We live and operate in a world linked by electronic equipment, services, system and software and – for the vast majority of the time, they work pretty well and we can say without a doubt, they do not make mistakes. Occasionally systems may malfunction but that is generally down to an error in the way they were programmed or configured – by a human.
So it is with the cyber security threat landscape; security devices like firewalls, anti-malware, email filtering, etc. work pretty solidly in protecting organisations. The vast majority of breaches start off with an initial foothold via the manipulation of your users: also known as social engineering.
So what should you do?
When it comes to reducing the risk posed by user behaviours and social engineering, there is no one solution. Good logical controls, security practices and policies can reduce the impact of a user or device being compromised.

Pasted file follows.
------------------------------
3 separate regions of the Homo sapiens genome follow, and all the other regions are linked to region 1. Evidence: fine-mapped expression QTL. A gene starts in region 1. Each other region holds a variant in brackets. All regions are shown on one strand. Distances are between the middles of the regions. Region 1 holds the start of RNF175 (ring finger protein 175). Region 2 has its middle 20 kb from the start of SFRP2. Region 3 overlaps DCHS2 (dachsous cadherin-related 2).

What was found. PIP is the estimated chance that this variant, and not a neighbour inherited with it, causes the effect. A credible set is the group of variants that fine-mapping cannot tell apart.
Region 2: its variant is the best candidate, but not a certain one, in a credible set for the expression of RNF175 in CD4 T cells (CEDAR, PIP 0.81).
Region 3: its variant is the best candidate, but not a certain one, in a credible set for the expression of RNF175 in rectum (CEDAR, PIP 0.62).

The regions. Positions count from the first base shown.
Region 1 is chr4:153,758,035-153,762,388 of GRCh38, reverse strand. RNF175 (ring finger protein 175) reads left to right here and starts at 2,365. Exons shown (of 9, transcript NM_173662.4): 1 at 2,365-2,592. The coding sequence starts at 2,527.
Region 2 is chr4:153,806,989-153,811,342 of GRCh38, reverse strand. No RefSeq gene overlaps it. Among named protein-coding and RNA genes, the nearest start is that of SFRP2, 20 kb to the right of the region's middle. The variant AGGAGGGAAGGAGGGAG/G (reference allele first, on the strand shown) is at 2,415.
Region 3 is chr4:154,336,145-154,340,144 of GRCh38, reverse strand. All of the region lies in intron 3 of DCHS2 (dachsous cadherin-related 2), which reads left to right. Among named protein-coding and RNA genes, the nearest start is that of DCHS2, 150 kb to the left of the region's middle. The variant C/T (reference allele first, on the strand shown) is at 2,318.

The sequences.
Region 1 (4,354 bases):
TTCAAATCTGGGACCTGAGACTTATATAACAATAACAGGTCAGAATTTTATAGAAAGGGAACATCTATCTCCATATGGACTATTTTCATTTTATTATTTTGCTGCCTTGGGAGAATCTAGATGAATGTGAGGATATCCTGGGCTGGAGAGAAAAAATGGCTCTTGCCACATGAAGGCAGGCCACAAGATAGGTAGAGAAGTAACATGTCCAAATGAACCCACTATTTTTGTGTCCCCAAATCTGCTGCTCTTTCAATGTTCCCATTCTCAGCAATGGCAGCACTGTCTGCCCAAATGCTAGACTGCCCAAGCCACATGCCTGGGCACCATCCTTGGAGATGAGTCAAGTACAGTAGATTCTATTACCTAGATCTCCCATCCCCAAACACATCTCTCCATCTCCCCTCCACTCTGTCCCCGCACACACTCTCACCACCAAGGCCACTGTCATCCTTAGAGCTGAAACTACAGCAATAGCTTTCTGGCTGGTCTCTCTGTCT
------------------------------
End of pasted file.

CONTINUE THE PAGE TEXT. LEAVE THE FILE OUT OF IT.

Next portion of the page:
The final layer of protection is prevention via education: utilising information security awareness training to empower your users to spot suspicious behaviour and attempts to manipulate them.
Where to begin with information security awareness training?
There are a few key considerations when providing training to your users, including:
- The delivery method, such as in a classroom or via an online course.
- The frequency of training, such as monthly, weekly or annually.
- Assessment/testing methods – penetration testing, exams or phishing simulations.